Last week New York Governor Andrew Cuomo signed legislation that makes broadcasting on the AM or FM dials a class A misdemeanor, which is punishable with up to a year in prison. Like similar laws in New Jersey and Florida, the legislation was pushed by broadcasters in the state who cheered its passage.
The original state Senate bill aimed to make an infraction a class D felony punishable with a prison term of 2 to 7 years, comparable to vehicular homicide and drunk driving. Apparently the punishment got negotiated down by the time it hit the Governor’s desk.
If the situation across the Hudson River in New Jersey is indication, the question of sentencing is largely academic. I have been unable to find a report or record of a single arrest, never mind conviction, for unlicensed broadcasting in that state since its law went into effect.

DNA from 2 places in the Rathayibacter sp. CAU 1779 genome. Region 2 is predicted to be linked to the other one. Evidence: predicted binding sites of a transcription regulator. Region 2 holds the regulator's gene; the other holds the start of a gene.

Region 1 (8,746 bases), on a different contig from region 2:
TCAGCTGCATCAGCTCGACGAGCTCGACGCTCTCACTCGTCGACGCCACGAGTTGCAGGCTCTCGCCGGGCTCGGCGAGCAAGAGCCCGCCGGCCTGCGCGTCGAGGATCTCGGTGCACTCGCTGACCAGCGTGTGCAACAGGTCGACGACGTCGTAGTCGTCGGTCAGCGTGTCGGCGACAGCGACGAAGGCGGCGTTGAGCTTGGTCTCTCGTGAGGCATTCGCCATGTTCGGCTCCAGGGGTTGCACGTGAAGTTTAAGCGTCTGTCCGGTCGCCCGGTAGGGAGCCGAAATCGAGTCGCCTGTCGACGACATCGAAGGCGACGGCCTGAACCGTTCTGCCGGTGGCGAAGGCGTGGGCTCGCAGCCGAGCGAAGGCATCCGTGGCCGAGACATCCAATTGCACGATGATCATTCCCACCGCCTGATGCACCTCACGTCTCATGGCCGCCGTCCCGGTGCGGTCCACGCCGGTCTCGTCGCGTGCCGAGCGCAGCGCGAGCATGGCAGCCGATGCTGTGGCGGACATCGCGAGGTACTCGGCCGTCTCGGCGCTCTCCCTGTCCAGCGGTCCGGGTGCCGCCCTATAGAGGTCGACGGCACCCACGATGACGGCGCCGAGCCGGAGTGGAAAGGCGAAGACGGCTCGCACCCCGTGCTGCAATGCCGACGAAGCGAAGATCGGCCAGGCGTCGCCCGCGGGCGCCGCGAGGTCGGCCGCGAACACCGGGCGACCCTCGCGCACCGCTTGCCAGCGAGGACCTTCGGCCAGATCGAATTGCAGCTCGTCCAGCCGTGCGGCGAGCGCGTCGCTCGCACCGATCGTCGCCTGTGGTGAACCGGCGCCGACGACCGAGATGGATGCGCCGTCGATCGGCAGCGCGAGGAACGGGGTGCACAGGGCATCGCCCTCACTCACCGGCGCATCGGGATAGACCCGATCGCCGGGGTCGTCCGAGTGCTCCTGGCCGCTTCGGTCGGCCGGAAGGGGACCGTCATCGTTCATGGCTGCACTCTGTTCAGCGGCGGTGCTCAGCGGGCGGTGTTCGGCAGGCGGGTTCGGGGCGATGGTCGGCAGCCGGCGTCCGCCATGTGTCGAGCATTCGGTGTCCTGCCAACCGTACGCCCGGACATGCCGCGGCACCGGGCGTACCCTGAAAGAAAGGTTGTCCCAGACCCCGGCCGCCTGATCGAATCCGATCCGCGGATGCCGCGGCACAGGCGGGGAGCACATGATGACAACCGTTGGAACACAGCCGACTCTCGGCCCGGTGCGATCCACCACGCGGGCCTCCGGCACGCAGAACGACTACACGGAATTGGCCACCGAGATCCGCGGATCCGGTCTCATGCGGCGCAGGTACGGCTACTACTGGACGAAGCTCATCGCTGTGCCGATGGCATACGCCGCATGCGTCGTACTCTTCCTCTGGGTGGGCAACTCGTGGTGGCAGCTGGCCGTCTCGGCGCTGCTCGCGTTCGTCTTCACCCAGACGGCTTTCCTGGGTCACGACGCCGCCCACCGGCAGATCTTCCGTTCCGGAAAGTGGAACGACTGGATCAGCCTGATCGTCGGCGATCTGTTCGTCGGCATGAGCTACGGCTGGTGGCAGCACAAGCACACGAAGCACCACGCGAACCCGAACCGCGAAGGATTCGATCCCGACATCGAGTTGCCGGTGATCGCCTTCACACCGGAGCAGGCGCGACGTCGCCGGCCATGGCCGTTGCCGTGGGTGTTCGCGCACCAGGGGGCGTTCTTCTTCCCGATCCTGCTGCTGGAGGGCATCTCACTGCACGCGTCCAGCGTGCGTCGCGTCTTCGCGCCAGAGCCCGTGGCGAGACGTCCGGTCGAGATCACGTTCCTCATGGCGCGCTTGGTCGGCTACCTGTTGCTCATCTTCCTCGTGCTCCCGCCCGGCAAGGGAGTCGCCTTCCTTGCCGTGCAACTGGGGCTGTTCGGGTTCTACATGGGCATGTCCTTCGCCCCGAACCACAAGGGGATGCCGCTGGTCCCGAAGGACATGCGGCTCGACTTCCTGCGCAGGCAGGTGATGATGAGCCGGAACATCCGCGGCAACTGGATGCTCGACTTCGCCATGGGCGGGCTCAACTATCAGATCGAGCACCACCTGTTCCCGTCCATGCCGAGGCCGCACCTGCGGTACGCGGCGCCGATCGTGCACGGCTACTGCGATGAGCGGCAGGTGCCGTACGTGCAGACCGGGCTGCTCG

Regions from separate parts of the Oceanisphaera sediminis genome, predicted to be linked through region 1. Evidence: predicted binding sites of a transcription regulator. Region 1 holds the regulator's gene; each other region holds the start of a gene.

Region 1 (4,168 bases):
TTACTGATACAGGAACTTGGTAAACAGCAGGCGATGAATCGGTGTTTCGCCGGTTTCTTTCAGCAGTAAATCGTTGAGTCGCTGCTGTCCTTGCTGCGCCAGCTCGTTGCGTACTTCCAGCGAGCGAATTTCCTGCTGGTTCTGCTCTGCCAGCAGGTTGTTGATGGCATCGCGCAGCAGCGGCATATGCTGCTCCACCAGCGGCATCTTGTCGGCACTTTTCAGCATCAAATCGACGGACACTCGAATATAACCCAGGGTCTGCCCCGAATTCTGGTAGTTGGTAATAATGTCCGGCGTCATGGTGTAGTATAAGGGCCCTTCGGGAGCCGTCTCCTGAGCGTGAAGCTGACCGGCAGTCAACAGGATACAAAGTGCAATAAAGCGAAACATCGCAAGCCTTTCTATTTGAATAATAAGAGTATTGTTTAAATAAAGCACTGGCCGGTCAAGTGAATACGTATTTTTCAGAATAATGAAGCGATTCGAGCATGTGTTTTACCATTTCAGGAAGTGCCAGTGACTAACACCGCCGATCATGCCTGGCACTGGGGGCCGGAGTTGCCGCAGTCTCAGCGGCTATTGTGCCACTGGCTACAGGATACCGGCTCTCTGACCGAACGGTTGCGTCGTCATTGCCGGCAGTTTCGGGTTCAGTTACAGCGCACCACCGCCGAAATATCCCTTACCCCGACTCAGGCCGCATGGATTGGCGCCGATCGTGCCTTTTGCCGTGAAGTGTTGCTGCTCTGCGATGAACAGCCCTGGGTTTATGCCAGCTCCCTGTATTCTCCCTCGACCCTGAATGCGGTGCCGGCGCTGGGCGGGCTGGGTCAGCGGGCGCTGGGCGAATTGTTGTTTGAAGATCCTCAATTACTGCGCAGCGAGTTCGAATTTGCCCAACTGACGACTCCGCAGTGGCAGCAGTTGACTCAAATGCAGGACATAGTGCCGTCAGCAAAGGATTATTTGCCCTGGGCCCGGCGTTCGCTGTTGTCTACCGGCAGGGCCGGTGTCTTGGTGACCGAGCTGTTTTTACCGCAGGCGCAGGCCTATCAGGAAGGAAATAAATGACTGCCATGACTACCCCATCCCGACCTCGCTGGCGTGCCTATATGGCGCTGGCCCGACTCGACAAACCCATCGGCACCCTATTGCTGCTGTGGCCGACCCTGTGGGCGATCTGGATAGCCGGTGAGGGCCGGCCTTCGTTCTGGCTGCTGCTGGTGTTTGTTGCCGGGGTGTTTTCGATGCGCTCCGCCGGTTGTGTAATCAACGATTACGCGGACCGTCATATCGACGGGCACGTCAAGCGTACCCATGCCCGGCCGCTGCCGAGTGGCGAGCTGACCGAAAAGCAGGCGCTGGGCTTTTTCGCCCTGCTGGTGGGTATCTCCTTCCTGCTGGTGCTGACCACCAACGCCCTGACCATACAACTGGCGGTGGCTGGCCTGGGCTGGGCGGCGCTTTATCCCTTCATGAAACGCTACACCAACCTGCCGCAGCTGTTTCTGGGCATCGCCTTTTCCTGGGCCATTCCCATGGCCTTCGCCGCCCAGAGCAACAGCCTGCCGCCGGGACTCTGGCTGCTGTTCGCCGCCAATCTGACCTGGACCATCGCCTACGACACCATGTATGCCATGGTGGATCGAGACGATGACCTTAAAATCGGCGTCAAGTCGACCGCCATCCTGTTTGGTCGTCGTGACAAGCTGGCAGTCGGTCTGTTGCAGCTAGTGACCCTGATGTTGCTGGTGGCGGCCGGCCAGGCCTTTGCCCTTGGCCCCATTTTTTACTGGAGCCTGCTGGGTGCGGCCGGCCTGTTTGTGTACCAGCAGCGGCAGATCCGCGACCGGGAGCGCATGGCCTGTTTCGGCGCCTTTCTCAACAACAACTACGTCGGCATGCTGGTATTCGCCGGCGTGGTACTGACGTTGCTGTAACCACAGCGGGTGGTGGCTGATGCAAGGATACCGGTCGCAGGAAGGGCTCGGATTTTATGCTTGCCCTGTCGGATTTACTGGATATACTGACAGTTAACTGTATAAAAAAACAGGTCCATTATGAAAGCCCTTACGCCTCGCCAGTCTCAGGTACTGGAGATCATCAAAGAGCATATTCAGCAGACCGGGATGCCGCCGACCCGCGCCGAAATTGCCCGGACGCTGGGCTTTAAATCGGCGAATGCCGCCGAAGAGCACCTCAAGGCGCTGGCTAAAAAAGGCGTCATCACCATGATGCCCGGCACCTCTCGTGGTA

The measure is largely symbolic, aimed to frighten current and would-be unlicensed broadcasters out of taking to the air. While the law would allow police to get involved in tracking down and arresting pirate broadcasters, I’ll be surprised if law enforcement agencies are eager to dedicate much of their limited resources to such a minor crime.
For what it’s worth, the last notice of unlicensed operation (NOUO) in the state of New York was issued in November of last year. NOUOs are the best indicator of current pirate activity that the FCC is taking action against, since they signal the FCC’s first identification of and contact with a suspected unlicensed station. Several fines have been issued since November, but those represent violations first detected many months to several years prior.
I will be surprised if this law puts much of a dent in the unlicensed broadcasting happening in that state, most prominently in New York City. I’ll be all the more surprised if it spurs many arrests, never mind convictions.